Sometimes things don’t work as intended. This is especially true for software — the more complex and sophisticated the code you’re using to power your WordPress website or host your content, the greater the chance that something will go wrong.
Consider the popular content management system (CMS) WordPress, now used by more than 35 percent of websites worldwide. Despite continual software updates and a reputation for reliability, even WordPress deployments occasionally encounter issues, especially when site owners opt to customize key functionality or install multiple third-party plugins.
And while most errors generated by code incompatibilities or restricted resource calls are distracting rather than disastrous, certain conditions may cause your entire site to randomly crash or render it inaccessible. Thankfully, there’s a solution: WordPress debug mode. This built-in functionality helps site owners discover what’s going wrong, why it’s happening and how it can be resolved.
In our guide to WordPress Debug Mode we’ll explore what this function does, why it matters, how it works — and answer some of the top WordPress debugging questions.
Let’s get started.
What Does WordPress Debug Mode Do?
Problems in code are often called “bugs” — they can cause anything from poor performance to display errors to total shutdowns of applications or websites. In some cases, the code itself isn’t to blame; instead, it’s the interaction between two pieces of code across differing pieces of software that creates an undesirable result.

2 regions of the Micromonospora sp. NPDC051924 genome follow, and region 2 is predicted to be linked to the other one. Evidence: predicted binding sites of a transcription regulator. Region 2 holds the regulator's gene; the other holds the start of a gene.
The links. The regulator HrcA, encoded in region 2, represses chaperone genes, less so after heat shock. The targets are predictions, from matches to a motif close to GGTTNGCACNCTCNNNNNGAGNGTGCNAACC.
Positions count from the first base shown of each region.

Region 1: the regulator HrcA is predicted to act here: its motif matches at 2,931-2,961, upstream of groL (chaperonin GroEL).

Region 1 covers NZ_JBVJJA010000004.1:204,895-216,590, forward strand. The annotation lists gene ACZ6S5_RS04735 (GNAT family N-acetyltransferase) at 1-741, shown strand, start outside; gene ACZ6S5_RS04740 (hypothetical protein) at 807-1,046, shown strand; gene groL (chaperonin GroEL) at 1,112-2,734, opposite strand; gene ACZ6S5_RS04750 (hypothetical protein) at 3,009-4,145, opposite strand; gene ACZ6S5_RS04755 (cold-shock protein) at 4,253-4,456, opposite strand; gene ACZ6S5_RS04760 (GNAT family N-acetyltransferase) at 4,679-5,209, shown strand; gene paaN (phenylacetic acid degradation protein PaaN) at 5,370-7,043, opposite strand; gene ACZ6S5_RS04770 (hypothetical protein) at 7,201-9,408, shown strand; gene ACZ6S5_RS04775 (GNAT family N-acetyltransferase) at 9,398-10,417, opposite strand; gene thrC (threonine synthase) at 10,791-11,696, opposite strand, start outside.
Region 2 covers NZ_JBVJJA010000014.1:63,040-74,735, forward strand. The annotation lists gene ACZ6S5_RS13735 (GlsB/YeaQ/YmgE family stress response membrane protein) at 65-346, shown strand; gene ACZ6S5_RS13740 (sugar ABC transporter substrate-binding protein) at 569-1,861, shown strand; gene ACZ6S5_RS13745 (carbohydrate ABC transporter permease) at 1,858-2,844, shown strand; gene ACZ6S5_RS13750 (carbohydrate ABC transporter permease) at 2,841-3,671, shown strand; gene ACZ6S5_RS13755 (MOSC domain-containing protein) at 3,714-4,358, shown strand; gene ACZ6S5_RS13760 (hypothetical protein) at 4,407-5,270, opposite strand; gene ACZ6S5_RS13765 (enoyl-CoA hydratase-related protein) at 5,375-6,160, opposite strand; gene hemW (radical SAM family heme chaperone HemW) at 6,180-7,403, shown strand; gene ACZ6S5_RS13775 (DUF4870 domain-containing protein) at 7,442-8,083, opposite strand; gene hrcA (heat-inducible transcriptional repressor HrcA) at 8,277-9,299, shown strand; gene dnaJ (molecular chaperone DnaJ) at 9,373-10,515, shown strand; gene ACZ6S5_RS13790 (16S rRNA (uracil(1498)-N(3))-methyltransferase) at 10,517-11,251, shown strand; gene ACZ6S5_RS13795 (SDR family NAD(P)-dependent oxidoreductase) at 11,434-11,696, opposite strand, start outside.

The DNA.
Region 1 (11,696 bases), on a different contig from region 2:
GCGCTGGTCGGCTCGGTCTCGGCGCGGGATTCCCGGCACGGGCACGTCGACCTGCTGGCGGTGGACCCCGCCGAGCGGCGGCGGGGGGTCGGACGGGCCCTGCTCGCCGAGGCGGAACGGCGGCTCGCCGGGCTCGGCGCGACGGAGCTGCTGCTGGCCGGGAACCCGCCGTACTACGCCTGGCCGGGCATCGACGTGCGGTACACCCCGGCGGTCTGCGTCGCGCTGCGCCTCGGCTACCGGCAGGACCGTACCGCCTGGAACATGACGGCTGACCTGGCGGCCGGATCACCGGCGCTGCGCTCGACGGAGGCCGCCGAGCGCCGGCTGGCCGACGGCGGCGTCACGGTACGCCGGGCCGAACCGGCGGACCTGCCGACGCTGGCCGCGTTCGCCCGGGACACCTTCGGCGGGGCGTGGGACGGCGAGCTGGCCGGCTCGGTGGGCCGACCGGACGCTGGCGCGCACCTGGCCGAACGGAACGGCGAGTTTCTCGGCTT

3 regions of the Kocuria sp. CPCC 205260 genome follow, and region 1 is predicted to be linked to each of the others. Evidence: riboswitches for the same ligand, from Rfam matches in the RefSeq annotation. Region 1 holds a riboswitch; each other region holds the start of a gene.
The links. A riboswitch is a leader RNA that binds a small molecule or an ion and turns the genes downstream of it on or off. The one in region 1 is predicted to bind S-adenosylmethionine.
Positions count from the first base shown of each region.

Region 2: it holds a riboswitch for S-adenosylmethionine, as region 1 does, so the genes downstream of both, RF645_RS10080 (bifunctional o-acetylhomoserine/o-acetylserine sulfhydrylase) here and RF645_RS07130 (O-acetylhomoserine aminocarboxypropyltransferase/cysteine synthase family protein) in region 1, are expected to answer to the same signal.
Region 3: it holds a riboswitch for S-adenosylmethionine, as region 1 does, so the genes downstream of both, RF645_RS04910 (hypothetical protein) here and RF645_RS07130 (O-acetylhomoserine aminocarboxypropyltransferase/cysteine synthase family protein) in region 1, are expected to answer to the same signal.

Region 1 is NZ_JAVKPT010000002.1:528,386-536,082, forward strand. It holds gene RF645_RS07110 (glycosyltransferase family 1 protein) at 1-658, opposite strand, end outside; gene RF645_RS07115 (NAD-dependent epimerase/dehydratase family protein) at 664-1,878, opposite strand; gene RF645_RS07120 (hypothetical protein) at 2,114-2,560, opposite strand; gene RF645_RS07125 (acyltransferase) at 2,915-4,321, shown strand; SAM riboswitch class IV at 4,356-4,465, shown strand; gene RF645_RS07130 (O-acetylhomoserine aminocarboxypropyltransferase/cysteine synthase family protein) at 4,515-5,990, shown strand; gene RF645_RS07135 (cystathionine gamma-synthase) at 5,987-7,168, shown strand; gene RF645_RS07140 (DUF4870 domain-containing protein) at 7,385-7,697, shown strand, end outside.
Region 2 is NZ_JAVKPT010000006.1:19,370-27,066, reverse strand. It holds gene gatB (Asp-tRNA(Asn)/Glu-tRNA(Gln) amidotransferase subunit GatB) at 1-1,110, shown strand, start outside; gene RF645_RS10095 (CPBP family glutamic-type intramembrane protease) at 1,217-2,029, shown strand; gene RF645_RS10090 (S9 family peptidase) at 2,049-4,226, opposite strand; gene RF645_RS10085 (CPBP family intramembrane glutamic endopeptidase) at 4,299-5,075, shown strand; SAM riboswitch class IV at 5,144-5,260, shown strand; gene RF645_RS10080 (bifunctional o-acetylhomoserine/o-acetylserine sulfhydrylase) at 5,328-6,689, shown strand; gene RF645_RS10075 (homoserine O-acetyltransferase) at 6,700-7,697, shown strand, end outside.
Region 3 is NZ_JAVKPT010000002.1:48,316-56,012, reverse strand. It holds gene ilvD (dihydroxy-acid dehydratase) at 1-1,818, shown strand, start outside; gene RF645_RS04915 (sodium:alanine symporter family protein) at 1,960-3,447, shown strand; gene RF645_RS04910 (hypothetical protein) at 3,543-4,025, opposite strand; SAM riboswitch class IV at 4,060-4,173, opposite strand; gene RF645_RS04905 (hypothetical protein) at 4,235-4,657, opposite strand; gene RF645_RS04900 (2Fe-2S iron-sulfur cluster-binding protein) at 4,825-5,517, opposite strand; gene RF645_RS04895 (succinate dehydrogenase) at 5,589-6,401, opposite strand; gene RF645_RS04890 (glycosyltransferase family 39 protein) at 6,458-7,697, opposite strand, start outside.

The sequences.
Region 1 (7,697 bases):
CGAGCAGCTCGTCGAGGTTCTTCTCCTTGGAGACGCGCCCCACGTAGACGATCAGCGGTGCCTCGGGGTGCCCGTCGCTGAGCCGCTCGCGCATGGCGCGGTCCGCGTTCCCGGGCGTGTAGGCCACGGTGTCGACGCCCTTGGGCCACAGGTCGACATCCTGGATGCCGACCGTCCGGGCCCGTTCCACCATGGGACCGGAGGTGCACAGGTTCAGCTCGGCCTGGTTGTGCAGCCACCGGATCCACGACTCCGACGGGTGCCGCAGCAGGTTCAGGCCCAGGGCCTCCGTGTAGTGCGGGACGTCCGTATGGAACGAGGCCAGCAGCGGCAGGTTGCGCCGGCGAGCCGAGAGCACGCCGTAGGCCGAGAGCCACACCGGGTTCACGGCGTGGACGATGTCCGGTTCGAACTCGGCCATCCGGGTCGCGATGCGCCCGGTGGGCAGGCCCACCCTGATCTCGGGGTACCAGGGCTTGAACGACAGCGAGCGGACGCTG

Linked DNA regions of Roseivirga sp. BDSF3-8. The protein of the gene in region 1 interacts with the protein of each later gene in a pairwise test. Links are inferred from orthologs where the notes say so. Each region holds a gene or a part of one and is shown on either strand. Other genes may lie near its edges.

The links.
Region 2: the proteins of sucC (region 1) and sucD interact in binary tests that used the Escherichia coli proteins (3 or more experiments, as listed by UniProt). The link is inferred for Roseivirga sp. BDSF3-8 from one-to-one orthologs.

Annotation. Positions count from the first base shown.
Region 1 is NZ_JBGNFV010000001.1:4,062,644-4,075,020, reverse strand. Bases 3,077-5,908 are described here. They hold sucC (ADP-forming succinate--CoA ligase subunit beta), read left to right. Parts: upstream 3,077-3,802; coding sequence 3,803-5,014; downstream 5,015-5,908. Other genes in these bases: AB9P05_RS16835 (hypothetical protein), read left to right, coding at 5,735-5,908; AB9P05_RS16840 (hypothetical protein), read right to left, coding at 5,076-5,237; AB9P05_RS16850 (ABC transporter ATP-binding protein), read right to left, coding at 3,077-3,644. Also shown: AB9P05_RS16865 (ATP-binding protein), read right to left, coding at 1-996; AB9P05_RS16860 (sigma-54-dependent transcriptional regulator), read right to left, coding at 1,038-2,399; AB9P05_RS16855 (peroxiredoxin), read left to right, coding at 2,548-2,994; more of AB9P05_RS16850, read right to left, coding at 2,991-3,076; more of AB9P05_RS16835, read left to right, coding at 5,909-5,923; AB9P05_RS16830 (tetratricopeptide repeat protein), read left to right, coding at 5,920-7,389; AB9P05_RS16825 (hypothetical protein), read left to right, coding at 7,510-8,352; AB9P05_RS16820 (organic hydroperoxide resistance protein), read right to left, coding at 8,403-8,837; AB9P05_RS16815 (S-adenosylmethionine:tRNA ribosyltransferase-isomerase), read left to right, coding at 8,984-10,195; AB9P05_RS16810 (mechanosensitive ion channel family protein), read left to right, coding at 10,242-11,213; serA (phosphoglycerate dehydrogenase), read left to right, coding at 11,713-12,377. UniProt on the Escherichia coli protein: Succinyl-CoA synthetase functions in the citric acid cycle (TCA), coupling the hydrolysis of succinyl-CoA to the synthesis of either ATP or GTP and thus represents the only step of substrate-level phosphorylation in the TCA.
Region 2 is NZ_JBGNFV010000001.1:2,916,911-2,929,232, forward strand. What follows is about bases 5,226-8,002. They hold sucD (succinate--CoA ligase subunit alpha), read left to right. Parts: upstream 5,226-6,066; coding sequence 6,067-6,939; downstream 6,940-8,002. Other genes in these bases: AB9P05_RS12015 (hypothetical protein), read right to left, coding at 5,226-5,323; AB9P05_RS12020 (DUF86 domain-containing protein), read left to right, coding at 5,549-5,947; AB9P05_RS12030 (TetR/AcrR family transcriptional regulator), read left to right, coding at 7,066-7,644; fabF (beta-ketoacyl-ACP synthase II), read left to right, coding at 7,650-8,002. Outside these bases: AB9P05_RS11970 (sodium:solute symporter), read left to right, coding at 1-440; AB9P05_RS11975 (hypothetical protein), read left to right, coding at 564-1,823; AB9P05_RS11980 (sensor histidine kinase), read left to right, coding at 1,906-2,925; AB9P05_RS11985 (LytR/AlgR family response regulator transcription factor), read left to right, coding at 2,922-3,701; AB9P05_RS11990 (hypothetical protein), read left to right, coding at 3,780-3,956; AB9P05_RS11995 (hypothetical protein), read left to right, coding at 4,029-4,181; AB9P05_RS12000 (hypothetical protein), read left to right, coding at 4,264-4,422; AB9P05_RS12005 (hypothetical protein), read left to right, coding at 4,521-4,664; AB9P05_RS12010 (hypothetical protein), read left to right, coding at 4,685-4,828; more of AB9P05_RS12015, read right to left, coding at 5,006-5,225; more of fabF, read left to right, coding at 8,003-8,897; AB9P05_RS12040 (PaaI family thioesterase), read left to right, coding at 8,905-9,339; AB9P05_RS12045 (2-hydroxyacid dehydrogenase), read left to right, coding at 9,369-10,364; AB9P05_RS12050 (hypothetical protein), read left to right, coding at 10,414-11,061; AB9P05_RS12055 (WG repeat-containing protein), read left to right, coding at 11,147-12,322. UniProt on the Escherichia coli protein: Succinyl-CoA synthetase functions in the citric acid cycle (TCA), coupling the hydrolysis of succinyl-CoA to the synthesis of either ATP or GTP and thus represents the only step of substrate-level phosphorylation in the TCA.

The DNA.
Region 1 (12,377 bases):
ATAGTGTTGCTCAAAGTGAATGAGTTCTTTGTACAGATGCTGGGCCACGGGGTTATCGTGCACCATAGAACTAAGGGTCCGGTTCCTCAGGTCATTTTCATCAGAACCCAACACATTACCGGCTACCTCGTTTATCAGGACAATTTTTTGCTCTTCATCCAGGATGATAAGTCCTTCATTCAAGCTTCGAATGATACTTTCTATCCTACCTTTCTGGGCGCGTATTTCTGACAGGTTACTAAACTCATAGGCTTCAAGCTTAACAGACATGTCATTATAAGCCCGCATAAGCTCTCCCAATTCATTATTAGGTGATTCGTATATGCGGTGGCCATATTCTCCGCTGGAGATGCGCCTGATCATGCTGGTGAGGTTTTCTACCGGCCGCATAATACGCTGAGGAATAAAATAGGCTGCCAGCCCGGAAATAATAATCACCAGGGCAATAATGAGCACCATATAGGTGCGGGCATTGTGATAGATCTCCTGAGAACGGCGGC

The WordPress CMS has been live and in development for more than 17 years, and thanks to reliable and robust update cycles offers a host of content, site and SEO functionality that is easy-to-use and largely error-free. As websites become more complex and content-rich, however, the services and solutions used to manage these assets at scale can cause website conflicts.
WordPress debug mode offers a way to identify these errors as they occur and help identify the underlying source of software issues. As noted by the official WordPress support website, debugging tools in WordPress can help programmers “be more productive in your coding as well as increasing the overall quality and interoperativity of your code,” while non-programmers can use debugging tools to relay specific error information to technology troubleshooting teams.
How Do I Debug WordPress?
WordPress is coded using hypertext processor (PHP), an open-source, general-purpose scripting language that provides significant flexibility and agility for developers. WordPress code also contains a built-in debugging mode located in the wp-config.php file, but is typically turned off by default, and looks like this in the config file:
define( 'WP_DEBUG', false );
To activate WordPress debug mode, simply change the config text string to this:
define( 'WP_DEBUG', true );
This will cause all PHP errors, notices and warnings to be visually displayed on your website. In some cases, the errors identified may seem benign or trivial, which may indicate that they don’t follow PHP data-handling conventions or other rules. Remediating these issues isn’t necessary but can help reduce total code size and improve website functionality.
In other cases, PHP errors may be related to code conflicts or outdated functions that are hampering website performance and may eventually cause your site to crash.
Your Top WordPress Debug Questions Answered
Below we'll answer some commonly asked questions.
1. What’s the best way to enable WordPress debugging?
There are three options to activate WordPress debugging mode:
Enable it directly from WordPress PHP code